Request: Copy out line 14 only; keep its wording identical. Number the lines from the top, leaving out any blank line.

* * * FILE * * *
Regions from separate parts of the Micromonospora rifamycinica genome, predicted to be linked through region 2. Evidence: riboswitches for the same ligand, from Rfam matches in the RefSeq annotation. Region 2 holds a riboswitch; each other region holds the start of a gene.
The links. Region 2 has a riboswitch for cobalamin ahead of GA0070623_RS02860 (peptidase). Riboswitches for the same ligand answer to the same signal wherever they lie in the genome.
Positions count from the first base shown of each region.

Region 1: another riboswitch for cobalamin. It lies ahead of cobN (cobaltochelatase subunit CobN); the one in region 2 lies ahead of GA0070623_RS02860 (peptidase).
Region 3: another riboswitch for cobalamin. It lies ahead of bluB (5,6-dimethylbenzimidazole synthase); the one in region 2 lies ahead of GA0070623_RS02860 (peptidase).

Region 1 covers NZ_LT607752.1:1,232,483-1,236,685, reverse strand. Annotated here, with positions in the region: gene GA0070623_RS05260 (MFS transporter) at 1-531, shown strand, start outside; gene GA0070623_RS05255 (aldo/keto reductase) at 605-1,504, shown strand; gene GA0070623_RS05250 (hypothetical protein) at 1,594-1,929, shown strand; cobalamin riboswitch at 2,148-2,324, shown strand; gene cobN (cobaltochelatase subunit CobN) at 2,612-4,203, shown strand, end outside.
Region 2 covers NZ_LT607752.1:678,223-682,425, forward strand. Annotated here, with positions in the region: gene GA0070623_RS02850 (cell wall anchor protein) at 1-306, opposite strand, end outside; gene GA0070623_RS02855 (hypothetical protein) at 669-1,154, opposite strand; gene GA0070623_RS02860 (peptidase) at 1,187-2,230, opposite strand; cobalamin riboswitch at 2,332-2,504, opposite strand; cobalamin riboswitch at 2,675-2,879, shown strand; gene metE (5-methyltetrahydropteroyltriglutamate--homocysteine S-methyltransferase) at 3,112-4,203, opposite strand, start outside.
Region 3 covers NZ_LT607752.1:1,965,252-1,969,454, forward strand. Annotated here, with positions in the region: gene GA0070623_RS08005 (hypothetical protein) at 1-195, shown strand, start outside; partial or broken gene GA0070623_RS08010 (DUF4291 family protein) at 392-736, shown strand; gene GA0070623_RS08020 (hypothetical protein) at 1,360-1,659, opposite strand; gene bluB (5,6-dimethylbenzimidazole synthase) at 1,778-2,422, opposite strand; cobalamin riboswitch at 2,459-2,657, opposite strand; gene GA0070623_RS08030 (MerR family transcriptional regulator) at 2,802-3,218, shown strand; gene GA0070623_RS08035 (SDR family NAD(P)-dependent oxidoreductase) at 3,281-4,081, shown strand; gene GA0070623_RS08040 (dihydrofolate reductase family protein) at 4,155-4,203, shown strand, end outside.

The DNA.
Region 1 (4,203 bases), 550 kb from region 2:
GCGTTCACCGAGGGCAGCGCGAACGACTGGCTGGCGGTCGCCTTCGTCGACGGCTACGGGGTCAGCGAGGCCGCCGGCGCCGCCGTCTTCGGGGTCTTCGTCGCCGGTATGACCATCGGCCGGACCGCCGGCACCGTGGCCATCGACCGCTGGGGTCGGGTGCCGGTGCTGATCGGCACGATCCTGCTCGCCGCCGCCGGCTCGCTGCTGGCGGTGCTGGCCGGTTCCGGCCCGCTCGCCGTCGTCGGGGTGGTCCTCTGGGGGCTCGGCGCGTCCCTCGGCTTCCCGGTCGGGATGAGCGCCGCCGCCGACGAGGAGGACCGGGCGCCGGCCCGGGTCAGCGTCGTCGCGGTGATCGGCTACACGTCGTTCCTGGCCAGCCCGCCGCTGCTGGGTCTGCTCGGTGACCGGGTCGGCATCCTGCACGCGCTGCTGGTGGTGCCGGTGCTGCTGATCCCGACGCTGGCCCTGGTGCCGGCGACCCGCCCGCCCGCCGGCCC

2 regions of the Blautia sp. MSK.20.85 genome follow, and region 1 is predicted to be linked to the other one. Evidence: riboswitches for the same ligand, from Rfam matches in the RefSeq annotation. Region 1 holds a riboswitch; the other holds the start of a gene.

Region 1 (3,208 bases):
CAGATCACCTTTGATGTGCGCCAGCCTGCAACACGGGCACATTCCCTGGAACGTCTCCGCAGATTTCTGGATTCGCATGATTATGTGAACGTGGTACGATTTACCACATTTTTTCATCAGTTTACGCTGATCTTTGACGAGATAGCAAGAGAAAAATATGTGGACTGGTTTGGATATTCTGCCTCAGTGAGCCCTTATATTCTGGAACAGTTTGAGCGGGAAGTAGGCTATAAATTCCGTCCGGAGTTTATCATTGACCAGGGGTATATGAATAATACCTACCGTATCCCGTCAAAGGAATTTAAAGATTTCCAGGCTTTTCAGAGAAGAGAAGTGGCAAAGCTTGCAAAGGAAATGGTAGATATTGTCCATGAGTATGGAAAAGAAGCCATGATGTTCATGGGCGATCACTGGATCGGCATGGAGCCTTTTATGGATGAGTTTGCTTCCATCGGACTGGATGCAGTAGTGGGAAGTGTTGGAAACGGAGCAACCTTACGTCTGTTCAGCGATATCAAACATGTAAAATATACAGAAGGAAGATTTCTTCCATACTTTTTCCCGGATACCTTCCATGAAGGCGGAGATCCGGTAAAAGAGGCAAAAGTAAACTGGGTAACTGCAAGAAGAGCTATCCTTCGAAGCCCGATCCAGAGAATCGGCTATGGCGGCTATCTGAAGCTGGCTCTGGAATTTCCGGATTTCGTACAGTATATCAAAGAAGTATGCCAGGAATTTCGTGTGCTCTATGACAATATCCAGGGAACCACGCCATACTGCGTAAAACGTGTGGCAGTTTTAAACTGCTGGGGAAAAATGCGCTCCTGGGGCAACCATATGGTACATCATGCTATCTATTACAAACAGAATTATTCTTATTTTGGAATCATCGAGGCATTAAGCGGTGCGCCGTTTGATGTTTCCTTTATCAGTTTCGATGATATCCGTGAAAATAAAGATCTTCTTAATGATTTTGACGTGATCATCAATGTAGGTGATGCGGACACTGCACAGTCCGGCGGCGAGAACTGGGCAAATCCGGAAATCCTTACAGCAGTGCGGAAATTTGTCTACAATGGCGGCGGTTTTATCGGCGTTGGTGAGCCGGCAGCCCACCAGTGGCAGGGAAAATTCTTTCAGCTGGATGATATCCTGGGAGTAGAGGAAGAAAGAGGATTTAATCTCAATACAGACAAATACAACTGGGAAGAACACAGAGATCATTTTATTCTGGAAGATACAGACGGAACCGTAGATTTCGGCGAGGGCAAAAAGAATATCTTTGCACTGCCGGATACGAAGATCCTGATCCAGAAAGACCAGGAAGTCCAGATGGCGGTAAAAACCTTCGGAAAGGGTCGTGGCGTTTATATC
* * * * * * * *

CAGATCACCTTTGATGTGCGCCAGCCTGCAACACGGGCACATTCCCTGGAACGTCTCCGCAGATTTCTGGATTCGCATGATTATGTGAACGTGGTACGATTTACCACATTTTTTCATCAGTTTACGCTGATCTTTGACGAGATAGCAAGAGAAAAATATGTGGACTGGTTTGGATATTCTGCCTCAGTGAGCCCTTATATTCTGGAACAGTTTGAGCGGGAAGTAGGCTATAAATTCCGTCCGGAGTTTATCATTGACCAGGGGTATATGAATAATACCTACCGTATCCCGTCAAAGGAATTTAAAGATTTCCAGGCTTTTCAGAGAAGAGAAGTGGCAAAGCTTGCAAAGGAAATGGTAGATATTGTCCATGAGTATGGAAAAGAAGCCATGATGTTCATGGGCGATCACTGGATCGGCATGGAGCCTTTTATGGATGAGTTTGCTTCCATCGGACTGGATGCAGTAGTGGGAAGTGTTGGAAACGGAGCAACCTTACGTCTGTTCAGCGATATCAAACATGTAAAATATACAGAAGGAAGATTTCTTCCATACTTTTTCCCGGATACCTTCCATGAAGGCGGAGATCCGGTAAAAGAGGCAAAAGTAAACTGGGTAACTGCAAGAAGAGCTATCCTTCGAAGCCCGATCCAGAGAATCGGCTATGGCGGCTATCTGAAGCTGGCTCTGGAATTTCCGGATTTCGTACAGTATATCAAAGAAGTATGCCAGGAATTTCGTGTGCTCTATGACAATATCCAGGGAACCACGCCATACTGCGTAAAACGTGTGGCAGTTTTAAACTGCTGGGGAAAAATGCGCTCCTGGGGCAACCATATGGTACATCATGCTATCTATTACAAACAGAATTATTCTTATTTTGGAATCATCGAGGCATTAAGCGGTGCGCCGTTTGATGTTTCCTTTATCAGTTTCGATGATATCCGTGAAAATAAAGATCTTCTTAATGATTTTGACGTGATCATCAATGTAGGTGATGCGGACACTGCACAGTCCGGCGGCGAGAACTGGGCAAATCCGGAAATCCTTACAGCAGTGCGGAAATTTGTCTACAATGGCGGCGGTTTTATCGGCGTTGGTGAGCCGGCAGCCCACCAGTGGCAGGGAAAATTCTTTCAGCTGGATGATATCCTGGGAGTAGAGGAAGAAAGAGGATTTAATCTCAATACAGACAAATACAACTGGGAAGAACACAGAGATCATTTTATTCTGGAAGATACAGACGGAACCGTAGATTTCGGCGAGGGCAAAAAGAATATCTTTGCACTGCCGGATACGAAGATCCTGATCCAGAAAGACCAGGAAGTCCAGATGGCGGTAAAAACCTTCGGAAAGGGTCGTGGCGTTTATATC